I had been to approximately 1,324,232 shows in the last 2 days so I wasn't too enthused about another, but since Squidboy had essentially donated a track for the CCR Tribute and didn't complain when it didn't come out for 2 years, I figured I owed them my attention and $5 admission.
I called the club early and they told me the band was playing at 9-9:30 so I kinda planned my schedule around that and walked home from MNO's house just in time to leave for the show. I made a quick call to the club first and voila!, the grrl who answered the phone revealed the first band hadn't gone on yet and Squidboy wasn't going on until 11pm. Nifty, plenty of time and being burned out I planned to miss the first band and slip in just for Squidboy.
I popped in at 11 and another band was setting up. I was worried that Squidboy swapped slots and I missed 'em but turns out the show was just running late. Also turned out the opener had been swapped at the last minute and locals Aerialuxe were opening. Great, I had heard good things about Aerialuxe on the web boards and such and was excited to hear 'em.
Aerialuxe are Kansas City dream pop hoping to follow in the tradition of Shallow, NASA's Little Secret (which two members of Aerialuxe were a part of) and other local luminaries in what is actually a pretty small scene even nationally. Songs are dense and definitely focused on the low end supported by a five piece consisting of femail vocals, guitar, bass, bass/keys, drums and a whole lot of pedals.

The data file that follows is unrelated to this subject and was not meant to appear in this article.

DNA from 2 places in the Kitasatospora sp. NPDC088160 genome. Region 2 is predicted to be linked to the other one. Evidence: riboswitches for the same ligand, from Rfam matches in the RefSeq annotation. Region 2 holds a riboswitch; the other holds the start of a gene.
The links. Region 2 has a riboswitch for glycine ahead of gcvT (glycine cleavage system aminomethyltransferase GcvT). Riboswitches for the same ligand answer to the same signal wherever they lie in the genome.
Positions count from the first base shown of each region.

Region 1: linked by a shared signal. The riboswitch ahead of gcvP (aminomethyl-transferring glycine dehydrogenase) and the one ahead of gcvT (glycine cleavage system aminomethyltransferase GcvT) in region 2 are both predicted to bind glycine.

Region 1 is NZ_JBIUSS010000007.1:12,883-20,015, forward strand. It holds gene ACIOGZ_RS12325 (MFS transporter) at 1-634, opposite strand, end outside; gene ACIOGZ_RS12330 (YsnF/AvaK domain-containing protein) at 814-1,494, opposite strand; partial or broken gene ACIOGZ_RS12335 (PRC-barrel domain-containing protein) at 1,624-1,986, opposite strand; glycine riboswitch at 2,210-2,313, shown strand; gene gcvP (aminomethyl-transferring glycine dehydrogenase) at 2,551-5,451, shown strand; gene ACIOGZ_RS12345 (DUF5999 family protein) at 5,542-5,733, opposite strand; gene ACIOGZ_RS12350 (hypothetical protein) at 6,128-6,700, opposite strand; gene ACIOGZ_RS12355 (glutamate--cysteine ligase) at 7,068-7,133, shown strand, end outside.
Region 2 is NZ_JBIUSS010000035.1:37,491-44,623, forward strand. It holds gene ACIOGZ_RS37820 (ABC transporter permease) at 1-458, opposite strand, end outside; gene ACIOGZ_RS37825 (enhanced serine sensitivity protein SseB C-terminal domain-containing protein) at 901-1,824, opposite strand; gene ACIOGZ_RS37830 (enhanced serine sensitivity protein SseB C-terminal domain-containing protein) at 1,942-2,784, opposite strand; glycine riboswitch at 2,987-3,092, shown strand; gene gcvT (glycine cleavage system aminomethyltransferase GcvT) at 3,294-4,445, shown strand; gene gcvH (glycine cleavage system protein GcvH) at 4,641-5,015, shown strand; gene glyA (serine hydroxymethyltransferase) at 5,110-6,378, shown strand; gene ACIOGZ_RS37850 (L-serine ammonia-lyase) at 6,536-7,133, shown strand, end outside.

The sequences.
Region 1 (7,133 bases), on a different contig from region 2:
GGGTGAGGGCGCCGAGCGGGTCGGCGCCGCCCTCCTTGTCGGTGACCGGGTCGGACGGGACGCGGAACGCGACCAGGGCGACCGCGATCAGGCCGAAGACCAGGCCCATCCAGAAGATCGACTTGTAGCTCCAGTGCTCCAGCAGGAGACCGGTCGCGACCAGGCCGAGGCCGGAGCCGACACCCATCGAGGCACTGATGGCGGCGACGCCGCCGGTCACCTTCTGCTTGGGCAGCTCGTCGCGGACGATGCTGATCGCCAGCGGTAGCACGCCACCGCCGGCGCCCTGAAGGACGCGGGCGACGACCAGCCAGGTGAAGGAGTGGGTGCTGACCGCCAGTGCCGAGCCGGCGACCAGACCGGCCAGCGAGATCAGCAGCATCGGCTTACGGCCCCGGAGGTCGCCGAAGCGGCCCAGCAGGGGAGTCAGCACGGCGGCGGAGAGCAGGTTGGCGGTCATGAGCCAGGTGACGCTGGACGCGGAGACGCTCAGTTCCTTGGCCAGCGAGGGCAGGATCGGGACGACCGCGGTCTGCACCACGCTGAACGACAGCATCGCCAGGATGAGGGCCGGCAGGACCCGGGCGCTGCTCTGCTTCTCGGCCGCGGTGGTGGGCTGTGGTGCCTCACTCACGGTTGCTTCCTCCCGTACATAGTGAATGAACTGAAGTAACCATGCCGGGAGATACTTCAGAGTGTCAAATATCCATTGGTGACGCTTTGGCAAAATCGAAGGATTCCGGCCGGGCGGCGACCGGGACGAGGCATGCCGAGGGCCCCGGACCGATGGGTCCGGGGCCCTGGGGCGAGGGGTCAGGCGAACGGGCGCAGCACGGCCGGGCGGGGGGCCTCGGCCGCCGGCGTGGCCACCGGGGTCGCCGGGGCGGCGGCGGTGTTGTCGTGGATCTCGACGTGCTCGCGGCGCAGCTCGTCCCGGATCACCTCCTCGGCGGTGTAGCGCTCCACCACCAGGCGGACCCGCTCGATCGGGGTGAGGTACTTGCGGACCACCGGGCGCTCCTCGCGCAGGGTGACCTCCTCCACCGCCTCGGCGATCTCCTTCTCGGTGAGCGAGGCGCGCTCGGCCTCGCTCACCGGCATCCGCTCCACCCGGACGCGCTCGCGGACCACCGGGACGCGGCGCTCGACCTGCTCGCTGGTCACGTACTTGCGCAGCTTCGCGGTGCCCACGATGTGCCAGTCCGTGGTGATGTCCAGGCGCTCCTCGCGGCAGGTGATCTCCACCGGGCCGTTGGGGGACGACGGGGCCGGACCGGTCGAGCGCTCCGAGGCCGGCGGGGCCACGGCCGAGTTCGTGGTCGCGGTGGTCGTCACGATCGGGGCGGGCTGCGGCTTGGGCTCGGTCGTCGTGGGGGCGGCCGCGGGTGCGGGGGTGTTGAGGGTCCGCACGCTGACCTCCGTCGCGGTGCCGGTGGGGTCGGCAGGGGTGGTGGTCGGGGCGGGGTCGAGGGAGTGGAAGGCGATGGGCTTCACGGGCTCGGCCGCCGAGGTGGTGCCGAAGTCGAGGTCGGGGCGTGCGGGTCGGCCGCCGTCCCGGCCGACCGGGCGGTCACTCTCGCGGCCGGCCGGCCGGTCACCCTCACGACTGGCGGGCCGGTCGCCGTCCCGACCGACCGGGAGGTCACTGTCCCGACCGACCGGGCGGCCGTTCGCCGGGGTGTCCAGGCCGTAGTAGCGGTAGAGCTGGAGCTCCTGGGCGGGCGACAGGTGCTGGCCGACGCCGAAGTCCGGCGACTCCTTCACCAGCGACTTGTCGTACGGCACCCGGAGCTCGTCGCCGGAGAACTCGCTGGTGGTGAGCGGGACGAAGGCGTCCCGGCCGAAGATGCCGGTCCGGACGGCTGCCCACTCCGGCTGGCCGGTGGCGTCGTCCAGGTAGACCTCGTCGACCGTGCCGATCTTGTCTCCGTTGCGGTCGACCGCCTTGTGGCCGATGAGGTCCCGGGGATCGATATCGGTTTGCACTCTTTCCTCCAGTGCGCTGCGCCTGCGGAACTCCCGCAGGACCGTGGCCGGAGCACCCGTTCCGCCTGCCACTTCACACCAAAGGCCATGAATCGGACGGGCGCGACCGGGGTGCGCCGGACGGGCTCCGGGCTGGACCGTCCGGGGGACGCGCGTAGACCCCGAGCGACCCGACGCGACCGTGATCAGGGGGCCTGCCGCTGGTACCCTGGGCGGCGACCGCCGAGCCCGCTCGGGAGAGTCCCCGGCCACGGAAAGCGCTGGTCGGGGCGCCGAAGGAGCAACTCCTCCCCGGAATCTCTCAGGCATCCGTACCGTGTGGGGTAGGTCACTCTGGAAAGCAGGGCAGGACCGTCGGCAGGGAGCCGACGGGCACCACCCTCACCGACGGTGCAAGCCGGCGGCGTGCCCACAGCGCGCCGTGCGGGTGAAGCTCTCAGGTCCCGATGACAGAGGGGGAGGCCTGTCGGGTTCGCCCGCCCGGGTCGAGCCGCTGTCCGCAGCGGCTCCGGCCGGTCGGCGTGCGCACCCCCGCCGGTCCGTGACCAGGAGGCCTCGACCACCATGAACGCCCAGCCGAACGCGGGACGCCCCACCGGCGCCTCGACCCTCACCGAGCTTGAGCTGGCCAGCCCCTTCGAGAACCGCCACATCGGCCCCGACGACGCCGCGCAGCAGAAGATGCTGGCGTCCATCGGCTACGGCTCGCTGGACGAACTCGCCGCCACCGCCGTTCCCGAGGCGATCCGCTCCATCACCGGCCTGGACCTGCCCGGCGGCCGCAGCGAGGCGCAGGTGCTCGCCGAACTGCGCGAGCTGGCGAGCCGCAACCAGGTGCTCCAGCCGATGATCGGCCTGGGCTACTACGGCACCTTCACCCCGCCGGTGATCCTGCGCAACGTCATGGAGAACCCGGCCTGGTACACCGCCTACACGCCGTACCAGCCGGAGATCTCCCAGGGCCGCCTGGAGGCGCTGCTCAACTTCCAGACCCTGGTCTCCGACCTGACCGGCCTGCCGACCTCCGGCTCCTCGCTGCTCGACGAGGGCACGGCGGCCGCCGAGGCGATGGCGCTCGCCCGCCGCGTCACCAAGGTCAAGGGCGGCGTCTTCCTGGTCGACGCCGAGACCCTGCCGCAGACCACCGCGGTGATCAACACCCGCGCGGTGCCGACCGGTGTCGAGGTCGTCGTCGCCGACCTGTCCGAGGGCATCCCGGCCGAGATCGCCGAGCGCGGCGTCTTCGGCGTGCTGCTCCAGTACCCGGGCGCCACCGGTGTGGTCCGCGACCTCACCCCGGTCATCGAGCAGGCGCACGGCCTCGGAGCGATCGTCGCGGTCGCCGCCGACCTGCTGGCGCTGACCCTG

Although I was under the impression the band had played out a half dozen times, they looked very nervous and the band never really relaxed and let the music wash over 'em. The singer held her mic tight with either one hand or two the whole show. She never let go and never moved - I guess she was hanging on for dear life. The songs that worked the best were the ones where the 2nd bass player moved to keys expanding the dynamic register of the songs even though the keyboard parts weren't particular engaging. Otherwise despite the major pedal banks used by the guitarist and 2nd bassist, they tended to trample each other. Overall the band has some good things going for them, but tonight it just didn't come together.
Des Moines's Squidboy set up and brought only about 8 people into the show room. They played a pretty long set that flowed well and was very relaxed despite Eric breaking a couple of guitar strings. Musically they were a little different than the last time I caught them - a lot more boogie. Even though it made the band laugh when I told them, I thought they sounded like a combination of Molly Hachette and Motorhead.
Their normal drummer couldn't make it, but a pre-trained replacement filled in flawlessly. A few nuances may have been missing but largely the rhythm section is a base for two Gibson Les Pauls that are mixed way up front. Squidboy are the only band I know of (with the possible exception of Spinal Tap) that trains other drummers ahead of time for expected drummer outages later.
The bar crowd enjoyed their energetic rock sound and a number of folks moved in and out of the room pretty regularly. The band even had a few drunk dancers at one point. Squidboy ended their set with two guitars missing strings and an amp that wouldn't stop smoking.